Paper File? eFile? Fine for some. This tax season, though, we suggest you Burrito File.

Beer, burrito and tax preparation by Dan Johnson. - AMY HUNTER
Amy Hunter
Beer, burrito and tax preparation by Dan Johnson.

Joseph Stalin, standing at least 10 times taller than a Russian tank, gazes sternly to the west. A red flag bearing the coat of arms of the Soviet Union flaps resolutely behind him.

Encircling Stalin’s feet like angry little Communist rodents, the Red Army — infantry, artillery, propeller-driven fighters and bombers, the whole she-bang — stands poised, obedient, ready for the counteroffensive.

Finally, the order comes. Pointing in the direction of the marauders, Comrade Stalin commands: “Have your taxes prepared at Neato Burrito!!” He says this with two exclamation points, so that you know he means business.

Taxes are boring, so you might as well get drunk. This, generally speaking, is the idea behind Dan Johnson’s decision to set up tax services at Neato Burrito.

Online, on paper, in some CPA’s office somewhere, “It’s just agonizingly dull,” Johnson says, to do one’s taxes.

He would know. Nicknamed “Dan the Tax Man” by Neato Burrito staff, Johnson has been boring people to death with taxes for 20 years, since he started helping out at his father’s Deer Park-area firm, F.A.C.T. Business Services.

The drill at the average CPA firm is this: You walk in, you drop a stack of paperwork and receipts, then you sit there, across the table from some guy at a computer. The first part has a degree of interactivity. There are some introductory questions. Name. Phone number. Marriage status.

The rest, though, is just staring. “I pity the poor customers,” Johnson says. “They’re sitting there, waiting for the paint to peel.” Half the time you’ve forgotten something. So you have to leave, come back.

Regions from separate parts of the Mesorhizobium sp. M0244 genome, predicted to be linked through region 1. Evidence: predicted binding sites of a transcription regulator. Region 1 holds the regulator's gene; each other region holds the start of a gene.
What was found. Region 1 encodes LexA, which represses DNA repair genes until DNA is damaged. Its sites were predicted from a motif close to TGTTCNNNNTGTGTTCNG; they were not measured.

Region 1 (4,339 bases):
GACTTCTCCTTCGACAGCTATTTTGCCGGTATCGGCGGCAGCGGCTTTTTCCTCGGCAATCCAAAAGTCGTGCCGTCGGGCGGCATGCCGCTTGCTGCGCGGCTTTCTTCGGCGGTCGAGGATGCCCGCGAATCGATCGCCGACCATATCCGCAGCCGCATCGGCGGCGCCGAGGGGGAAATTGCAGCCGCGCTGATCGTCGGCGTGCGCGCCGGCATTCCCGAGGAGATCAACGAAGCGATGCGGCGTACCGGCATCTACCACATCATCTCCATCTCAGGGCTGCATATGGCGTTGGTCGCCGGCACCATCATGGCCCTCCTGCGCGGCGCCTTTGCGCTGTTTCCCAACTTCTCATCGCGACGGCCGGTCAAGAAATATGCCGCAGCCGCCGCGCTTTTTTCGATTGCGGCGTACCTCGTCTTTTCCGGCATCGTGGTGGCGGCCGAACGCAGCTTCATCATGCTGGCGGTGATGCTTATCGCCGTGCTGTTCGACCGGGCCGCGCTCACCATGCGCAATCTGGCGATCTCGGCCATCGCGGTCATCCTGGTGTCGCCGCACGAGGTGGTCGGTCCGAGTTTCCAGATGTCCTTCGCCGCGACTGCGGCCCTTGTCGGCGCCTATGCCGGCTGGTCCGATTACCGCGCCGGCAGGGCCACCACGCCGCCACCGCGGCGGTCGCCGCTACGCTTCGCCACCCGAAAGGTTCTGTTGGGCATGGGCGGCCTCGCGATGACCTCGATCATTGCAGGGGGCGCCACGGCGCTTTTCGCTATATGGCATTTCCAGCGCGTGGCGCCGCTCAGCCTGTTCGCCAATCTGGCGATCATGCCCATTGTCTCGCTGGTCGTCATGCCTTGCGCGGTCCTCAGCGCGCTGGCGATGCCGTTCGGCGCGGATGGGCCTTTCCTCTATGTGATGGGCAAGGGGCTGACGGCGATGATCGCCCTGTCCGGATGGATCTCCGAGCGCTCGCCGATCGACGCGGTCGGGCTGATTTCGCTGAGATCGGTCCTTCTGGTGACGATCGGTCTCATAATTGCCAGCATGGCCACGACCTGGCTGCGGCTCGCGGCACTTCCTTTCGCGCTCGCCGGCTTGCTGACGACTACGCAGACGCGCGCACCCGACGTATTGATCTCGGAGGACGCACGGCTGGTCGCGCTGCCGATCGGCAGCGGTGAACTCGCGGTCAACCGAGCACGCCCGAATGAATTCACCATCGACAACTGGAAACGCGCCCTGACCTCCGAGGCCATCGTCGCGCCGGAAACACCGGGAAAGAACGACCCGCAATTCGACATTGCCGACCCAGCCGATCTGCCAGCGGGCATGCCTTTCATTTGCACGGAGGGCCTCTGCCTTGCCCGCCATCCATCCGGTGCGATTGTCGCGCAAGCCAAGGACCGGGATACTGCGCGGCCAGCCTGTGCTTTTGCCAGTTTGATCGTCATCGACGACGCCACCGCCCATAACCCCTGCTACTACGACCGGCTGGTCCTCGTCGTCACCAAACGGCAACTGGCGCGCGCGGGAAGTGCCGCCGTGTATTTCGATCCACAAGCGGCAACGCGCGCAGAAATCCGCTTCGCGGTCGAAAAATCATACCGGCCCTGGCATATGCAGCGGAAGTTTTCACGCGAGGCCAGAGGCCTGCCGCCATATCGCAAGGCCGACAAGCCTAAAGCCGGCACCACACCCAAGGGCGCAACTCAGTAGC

While you, tax-paying American — with your spouse and your two-point-whatever dependents and your upside-down mortgage and that boat you probably shouldn’t have bought with that last quarterly bonus before the collapse — may be tied to your accountant, there’s no reason your accountant need be tied to his drab office. Technology is an amazing thing. Laptops. Wireless. “I can do this anywhere,” Johnson says. It might as well be a popular night spot.

On Neato Burrito’s south wall is a lonely little booth that no one ever sits in unless the place is packed, or the person is a groupie for whomever is at the microphone. Since W-2s started rolling in, this has been Dan the Tax Man’s desk.

During the past two decades, his father’s business did pretty well north of Spokane. “Deer Park is a small market,” Johnson says. “We have one-third of it.” Pretty much critical mass.

“I wanted to add another channel to [our] marketing,” Johnson says. The standard stuff, “fliers, newspaper ads,” gets you the standard kind of client. So Johnson thought printing his tax information on a piece of Soviet propaganda would be compelling to his target market, “people who might like Soviet propaganda.”

Well, more broadly speaking: “People who might have gone to school,” he says, “people who have an interest in history, like I do.”

He considered using a poster of Uncle Sam, but thought that would be a little too on the nose. “People see Uncle Sam and they get, like, ehh,” he says, waving his hands.

He picked Neato Burrito for the same reason he picked the former Soviet leader: to court a type of taxpayer he couldn’t reach back in Deer Park. “Younger people. Fiftyfifty male/female. People whose average return is about $100.”

Not landed gentry, but smart, like-minded young people with prospects. People you grow a business with.

Dan the Tax Man fixed my tax return in the time it took me to eat a barbecue burrito and drink a pint of Olympia.

I had done mine online already, but then my W-2 changed, so it needed to be amended. In about 20 minutes, I said goodbye to Johnson with a corrected 1040X and a full stomach for under $35 — roughly what I had paid to hrblock.com, and Johnson found $200 the website missed.

The Stalin poster says Johnson is there Monday, Tuesday and Thursday nights, but he has since switched to seeing clients by appointment only. “I don’t just sit down here for hours,” he says.

Then Johnson amends that statement, laughing: “Unless there’s drinking involved —but drinking doesn’t really go well with taxes.”

Uh, speak for yourself, pal.

Taxman Dan Johnson • By appointment • Neato Burrito (827 W. 1st) • suncresttax@hotmail.com

Rising Above - Art by Rosemary Barile, Karen Mobley and Deb Sheldon @ Terrain Gallery

Thursdays-Saturdays, 6-8 p.m. Continues through May 1
  • or

About The Author

Luke Baumgarten

Luke Baumgarten is commentary contributor and former culture editor of the Inlander. He is a creative strategist at Seven2 and co-founder of Terrain.